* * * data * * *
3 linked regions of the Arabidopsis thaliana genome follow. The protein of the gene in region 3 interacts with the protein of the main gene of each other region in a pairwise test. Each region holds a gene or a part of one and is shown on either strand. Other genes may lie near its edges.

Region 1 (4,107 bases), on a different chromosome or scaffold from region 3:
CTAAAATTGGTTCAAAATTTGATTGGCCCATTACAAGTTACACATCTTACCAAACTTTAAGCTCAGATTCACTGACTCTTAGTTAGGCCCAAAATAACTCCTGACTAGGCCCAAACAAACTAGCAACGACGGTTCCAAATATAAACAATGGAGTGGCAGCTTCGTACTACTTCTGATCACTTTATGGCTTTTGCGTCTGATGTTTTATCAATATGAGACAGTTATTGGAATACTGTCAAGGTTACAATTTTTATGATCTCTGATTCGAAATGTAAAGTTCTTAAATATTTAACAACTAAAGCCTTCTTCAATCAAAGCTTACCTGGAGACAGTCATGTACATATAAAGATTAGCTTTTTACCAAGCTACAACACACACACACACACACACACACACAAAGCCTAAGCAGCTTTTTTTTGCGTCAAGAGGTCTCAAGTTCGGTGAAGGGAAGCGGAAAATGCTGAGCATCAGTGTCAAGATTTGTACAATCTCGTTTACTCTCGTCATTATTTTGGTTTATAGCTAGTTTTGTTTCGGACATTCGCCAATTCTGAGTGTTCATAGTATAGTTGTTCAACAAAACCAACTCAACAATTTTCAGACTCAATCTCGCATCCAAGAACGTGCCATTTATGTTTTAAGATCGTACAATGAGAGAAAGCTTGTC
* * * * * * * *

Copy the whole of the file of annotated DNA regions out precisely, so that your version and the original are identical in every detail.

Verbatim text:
3 linked regions of the Arabidopsis thaliana genome follow. The protein of the gene in region 3 interacts with the protein of the main gene of each other region in a pairwise test. Each region holds a gene or a part of one and is shown on either strand. Other genes may lie near its edges.

Region 1 (4,107 bases), on a different chromosome or scaffold from region 3:
CTAAAATTGGTTCAAAATTTGATTGGCCCATTACAAGTTACACATCTTACCAAACTTTAAGCTCAGATTCACTGACTCTTAGTTAGGCCCAAAATAACTCCTGACTAGGCCCAAACAAACTAGCAACGACGGTTCCAAATATAAACAATGGAGTGGCAGCTTCGTACTACTTCTGATCACTTTATGGCTTTTGCGTCTGATGTTTTATCAATATGAGACAGTTATTGGAATACTGTCAAGGTTACAATTTTTATGATCTCTGATTCGAAATGTAAAGTTCTTAAATATTTAACAACTAAAGCCTTCTTCAATCAAAGCTTACCTGGAGACAGTCATGTACATATAAAGATTAGCTTTTTACCAAGCTACAACACACACACACACACACACACACACAAAGCCTAAGCAGCTTTTTTTTGCGTCAAGAGGTCTCAAGTTCGGTGAAGGGAAGCGGAAAATGCTGAGCATCAGTGTCAAGATTTGTACAATCTCGTTTACTCTCGTCATTATTTTGGTTTATAGCTAGTTTTGTTTCGGACATTCGCCAATTCTGAGTGTTCATAGTATAGTTGTTCAACAAAACCAACTCAACAATTTTCAGACTCAATCTCGCATCCAAGAACGTGCCATTTATGTTTTAAGATCGTACAATGAGAGAAAGCTTGTC